I have edited and coloured this original image from my archive. I would say about 1900 because there are no tram lines in the road. The large building to the far right is Bridge House. It’s still there but tucked away beside the Deller’s Building which was added later. That actually made the bridge shorter.
The bridge was built in 1894 as a three span wrought iron girder bridge supported on cast iron columns. The cast iron girders and bridge deck were replaced by steel girders 1936 – 38 but the cast iron parapets and lamp standards were retained. Today’s bridge is probably close to where a medieval wooden bridge spanned the river by 1280 most likely replacing a ford in the river at that point. Until later in Victorian times an island was located just downstream of the bridge. The island was planted with trees by William Trood, manure manufacturer, of Bridge House in 1864. He also intoduced swans to the river.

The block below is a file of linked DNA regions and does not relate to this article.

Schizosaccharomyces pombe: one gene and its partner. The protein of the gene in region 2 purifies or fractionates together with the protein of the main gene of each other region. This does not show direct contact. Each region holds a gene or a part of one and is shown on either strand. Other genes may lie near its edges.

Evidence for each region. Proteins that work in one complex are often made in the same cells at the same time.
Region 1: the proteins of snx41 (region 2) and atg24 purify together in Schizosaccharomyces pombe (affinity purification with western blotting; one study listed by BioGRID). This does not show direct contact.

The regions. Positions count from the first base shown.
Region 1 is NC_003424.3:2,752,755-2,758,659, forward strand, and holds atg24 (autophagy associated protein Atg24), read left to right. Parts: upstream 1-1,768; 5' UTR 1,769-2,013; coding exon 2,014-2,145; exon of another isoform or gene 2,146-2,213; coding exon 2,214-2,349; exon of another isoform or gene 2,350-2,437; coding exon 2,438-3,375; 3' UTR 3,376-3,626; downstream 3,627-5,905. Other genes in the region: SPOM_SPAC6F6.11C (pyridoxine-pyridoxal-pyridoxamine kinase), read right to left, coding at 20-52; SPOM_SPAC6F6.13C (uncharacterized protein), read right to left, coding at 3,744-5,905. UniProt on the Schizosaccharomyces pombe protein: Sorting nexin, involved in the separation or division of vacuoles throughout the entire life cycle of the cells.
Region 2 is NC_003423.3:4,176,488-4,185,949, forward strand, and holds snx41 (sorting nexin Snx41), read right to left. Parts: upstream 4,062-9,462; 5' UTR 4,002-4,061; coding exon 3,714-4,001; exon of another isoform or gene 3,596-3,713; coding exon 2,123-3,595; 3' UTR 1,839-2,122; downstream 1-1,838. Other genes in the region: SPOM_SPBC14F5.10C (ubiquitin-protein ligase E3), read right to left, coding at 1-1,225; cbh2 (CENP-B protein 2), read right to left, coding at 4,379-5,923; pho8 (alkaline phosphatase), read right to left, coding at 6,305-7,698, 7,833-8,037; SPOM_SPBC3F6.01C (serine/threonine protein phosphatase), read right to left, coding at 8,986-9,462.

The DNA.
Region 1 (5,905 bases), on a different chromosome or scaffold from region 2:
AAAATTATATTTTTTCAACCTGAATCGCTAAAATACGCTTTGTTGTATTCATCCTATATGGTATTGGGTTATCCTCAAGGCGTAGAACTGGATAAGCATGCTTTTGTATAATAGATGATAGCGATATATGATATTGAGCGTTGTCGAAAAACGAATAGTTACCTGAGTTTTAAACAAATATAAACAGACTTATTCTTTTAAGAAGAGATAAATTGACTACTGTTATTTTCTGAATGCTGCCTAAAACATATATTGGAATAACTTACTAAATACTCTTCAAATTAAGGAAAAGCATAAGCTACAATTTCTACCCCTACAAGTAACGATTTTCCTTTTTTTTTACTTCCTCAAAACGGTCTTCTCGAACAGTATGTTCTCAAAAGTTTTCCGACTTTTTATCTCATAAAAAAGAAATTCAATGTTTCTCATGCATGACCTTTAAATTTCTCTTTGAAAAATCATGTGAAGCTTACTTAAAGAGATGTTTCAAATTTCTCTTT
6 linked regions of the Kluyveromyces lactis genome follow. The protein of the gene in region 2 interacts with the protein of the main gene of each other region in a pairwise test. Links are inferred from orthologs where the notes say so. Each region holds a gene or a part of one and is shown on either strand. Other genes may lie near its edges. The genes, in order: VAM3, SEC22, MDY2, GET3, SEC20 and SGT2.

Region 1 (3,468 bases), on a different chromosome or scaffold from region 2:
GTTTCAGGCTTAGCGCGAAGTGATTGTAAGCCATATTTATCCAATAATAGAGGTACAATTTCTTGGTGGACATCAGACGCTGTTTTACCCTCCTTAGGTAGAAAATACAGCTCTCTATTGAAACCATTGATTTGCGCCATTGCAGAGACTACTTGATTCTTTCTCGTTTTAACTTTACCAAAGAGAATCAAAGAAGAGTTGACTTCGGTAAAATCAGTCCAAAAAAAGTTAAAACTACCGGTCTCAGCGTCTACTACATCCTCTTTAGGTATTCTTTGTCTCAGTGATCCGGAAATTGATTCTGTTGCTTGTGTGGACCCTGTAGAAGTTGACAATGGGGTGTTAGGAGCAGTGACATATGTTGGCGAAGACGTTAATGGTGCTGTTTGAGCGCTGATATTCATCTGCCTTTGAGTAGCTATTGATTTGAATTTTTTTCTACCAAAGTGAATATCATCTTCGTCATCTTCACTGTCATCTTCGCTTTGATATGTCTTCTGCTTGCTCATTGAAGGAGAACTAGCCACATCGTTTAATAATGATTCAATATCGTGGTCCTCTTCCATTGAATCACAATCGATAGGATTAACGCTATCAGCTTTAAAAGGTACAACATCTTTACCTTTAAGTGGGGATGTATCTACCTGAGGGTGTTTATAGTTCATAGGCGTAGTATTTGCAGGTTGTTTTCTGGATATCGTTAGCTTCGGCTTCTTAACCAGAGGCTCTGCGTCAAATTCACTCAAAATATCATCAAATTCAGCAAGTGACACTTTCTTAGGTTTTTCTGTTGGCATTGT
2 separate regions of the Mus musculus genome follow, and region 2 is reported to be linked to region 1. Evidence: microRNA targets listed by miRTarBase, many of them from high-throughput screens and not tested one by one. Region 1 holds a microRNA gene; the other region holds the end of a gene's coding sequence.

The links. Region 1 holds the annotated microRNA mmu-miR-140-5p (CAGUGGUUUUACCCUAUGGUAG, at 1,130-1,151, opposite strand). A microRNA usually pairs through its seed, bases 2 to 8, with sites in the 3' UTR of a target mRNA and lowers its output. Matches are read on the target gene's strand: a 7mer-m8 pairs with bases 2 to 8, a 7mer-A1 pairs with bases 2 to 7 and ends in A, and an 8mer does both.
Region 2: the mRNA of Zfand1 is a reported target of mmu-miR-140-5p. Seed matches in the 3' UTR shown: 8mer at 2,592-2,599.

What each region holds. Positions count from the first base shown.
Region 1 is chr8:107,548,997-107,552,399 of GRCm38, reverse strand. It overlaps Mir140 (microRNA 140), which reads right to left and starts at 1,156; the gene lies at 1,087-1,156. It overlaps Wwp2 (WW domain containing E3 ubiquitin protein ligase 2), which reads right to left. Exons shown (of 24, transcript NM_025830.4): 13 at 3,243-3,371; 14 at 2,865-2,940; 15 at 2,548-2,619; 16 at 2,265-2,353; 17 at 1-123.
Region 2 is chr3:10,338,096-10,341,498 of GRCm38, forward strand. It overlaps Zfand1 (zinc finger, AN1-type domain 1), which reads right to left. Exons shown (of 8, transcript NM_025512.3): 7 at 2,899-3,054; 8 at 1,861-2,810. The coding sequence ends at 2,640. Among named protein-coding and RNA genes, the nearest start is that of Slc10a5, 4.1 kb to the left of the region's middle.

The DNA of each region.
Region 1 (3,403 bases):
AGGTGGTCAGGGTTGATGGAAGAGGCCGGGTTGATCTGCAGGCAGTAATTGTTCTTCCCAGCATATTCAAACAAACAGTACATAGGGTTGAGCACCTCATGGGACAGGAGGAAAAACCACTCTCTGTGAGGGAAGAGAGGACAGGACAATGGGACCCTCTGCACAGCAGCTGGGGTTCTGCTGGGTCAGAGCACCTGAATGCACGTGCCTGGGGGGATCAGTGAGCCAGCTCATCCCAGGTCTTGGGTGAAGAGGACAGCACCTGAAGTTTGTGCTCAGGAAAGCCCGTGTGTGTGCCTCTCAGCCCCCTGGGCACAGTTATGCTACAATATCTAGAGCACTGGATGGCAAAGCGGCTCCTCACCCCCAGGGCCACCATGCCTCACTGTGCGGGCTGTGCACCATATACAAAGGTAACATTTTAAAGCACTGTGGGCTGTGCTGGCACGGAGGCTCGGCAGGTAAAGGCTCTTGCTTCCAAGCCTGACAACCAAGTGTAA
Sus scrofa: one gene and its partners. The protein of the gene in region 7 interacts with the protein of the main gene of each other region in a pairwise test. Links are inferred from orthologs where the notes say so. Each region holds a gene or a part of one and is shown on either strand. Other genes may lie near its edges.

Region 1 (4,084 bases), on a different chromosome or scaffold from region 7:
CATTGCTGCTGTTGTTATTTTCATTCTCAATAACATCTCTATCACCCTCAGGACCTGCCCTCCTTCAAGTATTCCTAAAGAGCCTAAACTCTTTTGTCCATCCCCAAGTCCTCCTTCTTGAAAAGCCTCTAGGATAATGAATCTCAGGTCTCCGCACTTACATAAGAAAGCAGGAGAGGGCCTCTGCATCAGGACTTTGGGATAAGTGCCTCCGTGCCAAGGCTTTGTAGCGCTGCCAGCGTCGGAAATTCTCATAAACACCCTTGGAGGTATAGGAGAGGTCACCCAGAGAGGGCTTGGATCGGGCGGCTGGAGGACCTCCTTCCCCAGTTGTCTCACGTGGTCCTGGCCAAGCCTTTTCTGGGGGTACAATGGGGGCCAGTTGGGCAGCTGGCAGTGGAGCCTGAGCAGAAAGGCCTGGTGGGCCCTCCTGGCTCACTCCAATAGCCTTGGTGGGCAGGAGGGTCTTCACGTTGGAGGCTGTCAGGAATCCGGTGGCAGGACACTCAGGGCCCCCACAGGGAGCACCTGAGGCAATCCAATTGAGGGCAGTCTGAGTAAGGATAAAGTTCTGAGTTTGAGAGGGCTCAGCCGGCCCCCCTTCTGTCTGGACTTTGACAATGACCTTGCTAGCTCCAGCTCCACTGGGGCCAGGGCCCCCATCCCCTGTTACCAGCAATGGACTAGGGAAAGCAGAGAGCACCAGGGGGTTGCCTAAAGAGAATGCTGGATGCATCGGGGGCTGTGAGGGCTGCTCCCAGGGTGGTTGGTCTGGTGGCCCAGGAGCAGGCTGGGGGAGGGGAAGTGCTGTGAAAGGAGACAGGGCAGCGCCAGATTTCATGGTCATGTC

A narrow masonary bridge of six arches was replaced in 1810 by a bridge of two arches with a rebuild in 1834 adding another arch to alleviate flooding. During the rebuild a stoneware bottles was found containing this message-
“This centre arch was erected at the expense of The Taunton and Bridgwater Canal Company and the first stone was laid on Thursday the 29th May in the year of our Lord 1834 “.
The bridge remained narrow at the centre and as North Town grew in response to the opening of the railway station in 1842 proved to be inadequate for the increased traffic it carried. The new bridge built in 1894 cost £7,000 and was built from a design by J.H. Smith the Borough Surveyor. The structure was put to extreme test in 1960 when timber from the yard upstream jammed under it during the extreme flooding of the town.
To the right can be seen shop canopy supports at Belben Brothers six and a half pence bazaar which were located in little cups at the kerb. Bridge House carries the name of Henry Corner and Co, woollen manufacturer. The ladies fashion is of interest. Ankle length skirts at a time when all decent ladies dressed smartly to come into town. On a sunny day the ladies carry a parasol and of course everyone has a hat.
By Nick Chipchase